May 18, 2009 / 8:54 PM / 9 years ago

TREASURIES-Prices fall as economy hopes raise risk appetite

* Stock rally drains demand for government debt

* May builder sentiment index reads 16, up from April

* Eye on April housing starts data due on Tuesday (Updates comment, prices)

By Ellen Freilich

NEW YORK, May 18 (Reuters) - U.S. Treasury debt prices fell on Monday as hopes that the recession was easing drove up stocks and lured investors away from safe-haven government bonds.

Stocks rose as solid results from No. 2 U.S. home improvement retailer Lowe’s Cos Inc (LOW.N) raised hopes that consumer spending -- and the economy -- were stabilizing after a sharp contraction.

Financial shares also rose on positive comments on Bank of America Corp (BAC.N), with Citigroup saying it expects the bank to report a second-quarter profit instead of a loss.

“Show me higher stocks and I’ll show you lower government bond prices,” said William Sullivan, chief economist at JVB Financial Group in Boca Raton, Florida.

“The renewed rally in the broad equity averages is a symbol of economic recovery and of investors’ willingness to take on riskier assets,” he said. “Funds are moving to stocks and other assets so some cash is coming out of the government securities market.”

Bond yields have been rising for two months on evidence that the pace of economic decline was slowing.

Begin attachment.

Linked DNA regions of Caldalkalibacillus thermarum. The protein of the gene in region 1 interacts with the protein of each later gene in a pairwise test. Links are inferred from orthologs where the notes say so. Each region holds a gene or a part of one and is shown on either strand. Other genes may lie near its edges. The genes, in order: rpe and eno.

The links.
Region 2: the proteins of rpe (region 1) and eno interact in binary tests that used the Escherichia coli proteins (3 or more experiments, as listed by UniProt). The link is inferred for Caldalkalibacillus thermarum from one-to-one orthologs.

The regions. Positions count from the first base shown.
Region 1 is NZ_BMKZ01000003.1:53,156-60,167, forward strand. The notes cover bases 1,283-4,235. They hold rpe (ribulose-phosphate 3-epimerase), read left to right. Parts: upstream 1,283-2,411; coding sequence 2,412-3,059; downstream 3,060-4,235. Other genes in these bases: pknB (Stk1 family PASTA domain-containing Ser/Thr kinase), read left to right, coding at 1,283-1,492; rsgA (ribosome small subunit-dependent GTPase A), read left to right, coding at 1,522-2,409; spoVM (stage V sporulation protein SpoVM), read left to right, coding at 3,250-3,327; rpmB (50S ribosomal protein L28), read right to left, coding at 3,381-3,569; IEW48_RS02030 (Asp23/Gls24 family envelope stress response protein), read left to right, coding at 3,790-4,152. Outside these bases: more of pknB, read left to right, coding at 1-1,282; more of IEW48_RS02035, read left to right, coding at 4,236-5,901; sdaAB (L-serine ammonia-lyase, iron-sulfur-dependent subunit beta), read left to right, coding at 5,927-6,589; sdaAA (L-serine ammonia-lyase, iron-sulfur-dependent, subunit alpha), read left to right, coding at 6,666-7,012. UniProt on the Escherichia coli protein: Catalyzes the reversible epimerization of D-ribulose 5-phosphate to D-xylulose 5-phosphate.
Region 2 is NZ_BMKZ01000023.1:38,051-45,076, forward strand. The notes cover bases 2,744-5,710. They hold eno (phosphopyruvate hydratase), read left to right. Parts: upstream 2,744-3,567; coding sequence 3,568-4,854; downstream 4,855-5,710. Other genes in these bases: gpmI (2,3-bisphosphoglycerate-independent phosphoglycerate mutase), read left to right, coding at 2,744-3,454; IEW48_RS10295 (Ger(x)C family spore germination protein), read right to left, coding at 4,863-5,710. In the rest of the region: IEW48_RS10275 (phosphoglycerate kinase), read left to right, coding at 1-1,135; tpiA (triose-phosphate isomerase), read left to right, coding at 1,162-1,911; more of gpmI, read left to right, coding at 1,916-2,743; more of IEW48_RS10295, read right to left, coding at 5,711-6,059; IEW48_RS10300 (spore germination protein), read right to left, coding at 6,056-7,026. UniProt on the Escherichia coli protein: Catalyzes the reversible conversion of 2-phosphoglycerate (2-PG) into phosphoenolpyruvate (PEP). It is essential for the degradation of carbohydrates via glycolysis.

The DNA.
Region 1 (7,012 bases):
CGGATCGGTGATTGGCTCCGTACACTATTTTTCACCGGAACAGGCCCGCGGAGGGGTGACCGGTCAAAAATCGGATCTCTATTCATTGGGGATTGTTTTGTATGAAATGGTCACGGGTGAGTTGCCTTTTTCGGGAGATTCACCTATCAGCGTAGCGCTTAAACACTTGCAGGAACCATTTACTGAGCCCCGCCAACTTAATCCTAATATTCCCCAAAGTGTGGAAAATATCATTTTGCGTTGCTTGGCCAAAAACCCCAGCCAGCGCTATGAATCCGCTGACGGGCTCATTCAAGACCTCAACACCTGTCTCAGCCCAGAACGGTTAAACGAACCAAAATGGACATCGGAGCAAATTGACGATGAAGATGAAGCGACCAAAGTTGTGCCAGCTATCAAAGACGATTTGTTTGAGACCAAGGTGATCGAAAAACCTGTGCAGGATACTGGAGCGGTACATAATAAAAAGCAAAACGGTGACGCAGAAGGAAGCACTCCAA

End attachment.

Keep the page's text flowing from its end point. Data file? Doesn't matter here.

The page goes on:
Major stock indexes finished sharply higher with the Dow Jones industrial average .DJI up 2.85 percent, the Standard & Poor's 500 Index .SPX up 3.04 percent, and the Nasdaq Composite Index .IXIC up 3.11 percent.

As stocks climbed, benchmark 10-year notes US10YT=RR tumbled 25/32, their yields rising to 3.23 percent, up 10 basis points on the day.

    The 30-year bond US30YT=RR fell nearly two full points, its yield rising to 4.19 percent from 4.08 percent on Friday.

    “Stocks being up and talk of a bottom and an economic recovery was just bad news for bonds,” said Cary Leahey, economist at Decision Economics in New York.

    In the background, as well, was the realization that the U.S. federal budget deficit and the financing to fund the deficit spending means enormous debt issuance ahead, analysts said.

    “Bonds are getting hurt by the tremendous amount of Treasury debt that will be issued over the next couple of years,” Leahey said.

    An index showing an improved mood among U.S. home builders matched expectations and fed sentiment that the economy might do less badly in the future. The National Association of Home Builders/Wells Fargo Housing Market Index showed U.S. homebuilder sentiment rose to 16 in May from 14 in April.

    On Tuesday, the government will report April housing start figures. A Reuters poll of economists looks for the slightest of upticks in April housing starts to a seasonally adjusted annualized 0.52 million from 0.51 million in March.

    The Fed bought Treasuries maturing in August 2019 and February 2023 early in the session. (Editing by Leslie Adler)

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